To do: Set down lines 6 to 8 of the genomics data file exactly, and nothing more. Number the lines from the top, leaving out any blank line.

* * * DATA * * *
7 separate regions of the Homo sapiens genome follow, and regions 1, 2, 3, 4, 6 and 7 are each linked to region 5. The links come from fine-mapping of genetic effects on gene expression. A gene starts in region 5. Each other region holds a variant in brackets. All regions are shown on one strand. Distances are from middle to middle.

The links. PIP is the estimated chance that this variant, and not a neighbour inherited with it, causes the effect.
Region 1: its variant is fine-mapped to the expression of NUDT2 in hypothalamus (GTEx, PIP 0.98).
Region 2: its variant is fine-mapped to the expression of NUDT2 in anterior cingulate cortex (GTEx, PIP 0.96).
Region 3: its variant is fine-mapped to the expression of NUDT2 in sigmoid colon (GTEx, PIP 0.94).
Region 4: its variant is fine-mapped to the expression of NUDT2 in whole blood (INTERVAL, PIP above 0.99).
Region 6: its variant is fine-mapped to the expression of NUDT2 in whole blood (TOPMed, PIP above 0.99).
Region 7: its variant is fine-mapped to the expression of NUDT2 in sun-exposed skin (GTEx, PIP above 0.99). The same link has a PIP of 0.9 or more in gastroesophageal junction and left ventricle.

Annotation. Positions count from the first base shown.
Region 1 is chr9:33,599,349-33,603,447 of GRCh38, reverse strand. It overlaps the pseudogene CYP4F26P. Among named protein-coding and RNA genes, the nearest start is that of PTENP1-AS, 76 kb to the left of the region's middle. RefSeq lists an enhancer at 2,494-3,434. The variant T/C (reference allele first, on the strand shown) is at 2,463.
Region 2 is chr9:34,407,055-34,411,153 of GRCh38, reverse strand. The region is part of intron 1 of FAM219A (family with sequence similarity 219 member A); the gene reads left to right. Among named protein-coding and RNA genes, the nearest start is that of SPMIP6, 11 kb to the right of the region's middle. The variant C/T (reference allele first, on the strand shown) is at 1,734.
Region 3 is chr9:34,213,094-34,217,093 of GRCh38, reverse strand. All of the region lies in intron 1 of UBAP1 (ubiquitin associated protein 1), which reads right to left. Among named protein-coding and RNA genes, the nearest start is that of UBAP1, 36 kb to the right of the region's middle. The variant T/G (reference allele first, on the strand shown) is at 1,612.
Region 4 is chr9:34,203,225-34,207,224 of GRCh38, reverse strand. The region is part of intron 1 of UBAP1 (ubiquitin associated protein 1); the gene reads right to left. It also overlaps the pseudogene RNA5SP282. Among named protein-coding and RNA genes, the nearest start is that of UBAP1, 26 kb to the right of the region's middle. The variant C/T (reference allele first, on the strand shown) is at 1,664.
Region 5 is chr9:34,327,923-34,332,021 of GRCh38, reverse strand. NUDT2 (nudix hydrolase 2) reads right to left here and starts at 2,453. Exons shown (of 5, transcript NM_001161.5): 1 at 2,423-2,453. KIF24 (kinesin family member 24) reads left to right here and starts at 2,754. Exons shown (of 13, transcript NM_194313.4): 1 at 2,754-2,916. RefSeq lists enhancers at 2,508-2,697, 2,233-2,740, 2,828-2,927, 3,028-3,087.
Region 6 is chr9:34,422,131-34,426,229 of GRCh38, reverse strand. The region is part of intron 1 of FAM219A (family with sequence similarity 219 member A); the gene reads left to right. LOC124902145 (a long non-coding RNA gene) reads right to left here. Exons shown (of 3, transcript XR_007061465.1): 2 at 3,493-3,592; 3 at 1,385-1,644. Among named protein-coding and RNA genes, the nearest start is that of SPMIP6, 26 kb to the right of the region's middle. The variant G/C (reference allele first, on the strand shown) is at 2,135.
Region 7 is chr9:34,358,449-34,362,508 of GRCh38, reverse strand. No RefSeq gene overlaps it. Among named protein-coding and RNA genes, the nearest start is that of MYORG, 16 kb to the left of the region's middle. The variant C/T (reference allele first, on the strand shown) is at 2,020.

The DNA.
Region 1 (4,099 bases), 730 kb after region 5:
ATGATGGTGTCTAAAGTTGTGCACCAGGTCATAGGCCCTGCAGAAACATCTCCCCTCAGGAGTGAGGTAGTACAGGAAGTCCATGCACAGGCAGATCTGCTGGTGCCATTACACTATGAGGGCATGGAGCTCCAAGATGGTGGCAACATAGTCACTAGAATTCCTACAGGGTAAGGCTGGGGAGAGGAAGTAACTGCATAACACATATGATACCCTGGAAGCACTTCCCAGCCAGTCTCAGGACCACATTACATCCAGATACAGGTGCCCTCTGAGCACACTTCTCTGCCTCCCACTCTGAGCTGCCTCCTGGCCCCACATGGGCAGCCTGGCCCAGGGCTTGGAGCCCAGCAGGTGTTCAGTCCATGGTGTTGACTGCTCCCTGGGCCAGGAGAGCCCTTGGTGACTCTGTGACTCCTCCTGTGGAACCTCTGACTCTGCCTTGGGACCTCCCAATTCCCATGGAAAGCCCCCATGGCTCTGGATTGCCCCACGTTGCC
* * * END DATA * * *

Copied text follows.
Region 4: its variant is fine-mapped to the expression of NUDT2 in whole blood (INTERVAL, PIP above 0.99).
Region 6: its variant is fine-mapped to the expression of NUDT2 in whole blood (TOPMed, PIP above 0.99).
Region 7: its variant is fine-mapped to the expression of NUDT2 in sun-exposed skin (GTEx, PIP above 0.99). The same link has a PIP of 0.9 or more in gastroesophageal junction and left ventricle.